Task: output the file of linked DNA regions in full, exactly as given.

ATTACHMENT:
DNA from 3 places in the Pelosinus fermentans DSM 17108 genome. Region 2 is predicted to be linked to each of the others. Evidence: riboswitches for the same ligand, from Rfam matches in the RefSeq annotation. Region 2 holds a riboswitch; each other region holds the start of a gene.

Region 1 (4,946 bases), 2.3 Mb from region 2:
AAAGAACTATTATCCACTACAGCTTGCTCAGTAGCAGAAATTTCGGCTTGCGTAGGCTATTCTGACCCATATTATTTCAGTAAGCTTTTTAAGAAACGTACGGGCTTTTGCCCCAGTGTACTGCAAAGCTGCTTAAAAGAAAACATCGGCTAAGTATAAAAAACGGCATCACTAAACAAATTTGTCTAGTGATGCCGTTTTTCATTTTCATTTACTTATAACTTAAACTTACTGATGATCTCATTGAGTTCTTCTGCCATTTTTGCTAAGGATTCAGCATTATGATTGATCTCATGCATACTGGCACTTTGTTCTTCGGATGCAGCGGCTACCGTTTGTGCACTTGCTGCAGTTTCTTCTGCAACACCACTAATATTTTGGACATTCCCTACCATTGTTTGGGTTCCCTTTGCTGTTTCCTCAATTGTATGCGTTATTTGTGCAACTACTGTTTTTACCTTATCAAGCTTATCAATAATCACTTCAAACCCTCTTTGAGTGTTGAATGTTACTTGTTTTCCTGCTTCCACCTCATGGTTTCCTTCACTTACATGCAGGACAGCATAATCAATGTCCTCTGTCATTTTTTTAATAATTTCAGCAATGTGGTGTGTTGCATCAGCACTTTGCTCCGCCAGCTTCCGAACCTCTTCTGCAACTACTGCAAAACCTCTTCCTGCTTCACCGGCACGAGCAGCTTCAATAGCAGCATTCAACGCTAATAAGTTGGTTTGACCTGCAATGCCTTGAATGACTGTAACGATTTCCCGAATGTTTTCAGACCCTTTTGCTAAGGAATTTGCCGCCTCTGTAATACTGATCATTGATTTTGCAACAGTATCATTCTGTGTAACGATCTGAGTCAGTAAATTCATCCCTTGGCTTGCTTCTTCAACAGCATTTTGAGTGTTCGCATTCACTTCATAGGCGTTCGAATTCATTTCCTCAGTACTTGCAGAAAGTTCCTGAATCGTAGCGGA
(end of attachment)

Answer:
DNA from 3 places in the Pelosinus fermentans DSM 17108 genome. Region 2 is predicted to be linked to each of the others. Evidence: riboswitches for the same ligand, from Rfam matches in the RefSeq annotation. Region 2 holds a riboswitch; each other region holds the start of a gene.

Region 1 (4,946 bases), 2.3 Mb from region 2:
AAAGAACTATTATCCACTACAGCTTGCTCAGTAGCAGAAATTTCGGCTTGCGTAGGCTATTCTGACCCATATTATTTCAGTAAGCTTTTTAAGAAACGTACGGGCTTTTGCCCCAGTGTACTGCAAAGCTGCTTAAAAGAAAACATCGGCTAAGTATAAAAAACGGCATCACTAAACAAATTTGTCTAGTGATGCCGTTTTTCATTTTCATTTACTTATAACTTAAACTTACTGATGATCTCATTGAGTTCTTCTGCCATTTTTGCTAAGGATTCAGCATTATGATTGATCTCATGCATACTGGCACTTTGTTCTTCGGATGCAGCGGCTACCGTTTGTGCACTTGCTGCAGTTTCTTCTGCAACACCACTAATATTTTGGACATTCCCTACCATTGTTTGGGTTCCCTTTGCTGTTTCCTCAATTGTATGCGTTATTTGTGCAACTACTGTTTTTACCTTATCAAGCTTATCAATAATCACTTCAAACCCTCTTTGAGTGTTGAATGTTACTTGTTTTCCTGCTTCCACCTCATGGTTTCCTTCACTTACATGCAGGACAGCATAATCAATGTCCTCTGTCATTTTTTTAATAATTTCAGCAATGTGGTGTGTTGCATCAGCACTTTGCTCCGCCAGCTTCCGAACCTCTTCTGCAACTACTGCAAAACCTCTTCCTGCTTCACCGGCACGAGCAGCTTCAATAGCAGCATTCAACGCTAATAAGTTGGTTTGACCTGCAATGCCTTGAATGACTGTAACGATTTCCCGAATGTTTTCAGACCCTTTTGCTAAGGAATTTGCCGCCTCTGTAATACTGATCATTGATTTTGCAACAGTATCATTCTGTGTAACGATCTGAGTCAGTAAATTCATCCCTTGGCTTGCTTCTTCAACAGCATTTTGAGTGTTCGCATTCACTTCATAGGCGTTCGAATTCATTTCCTCAGTACTTGCAGAAAGTTCCTGAATCGTAGCGGA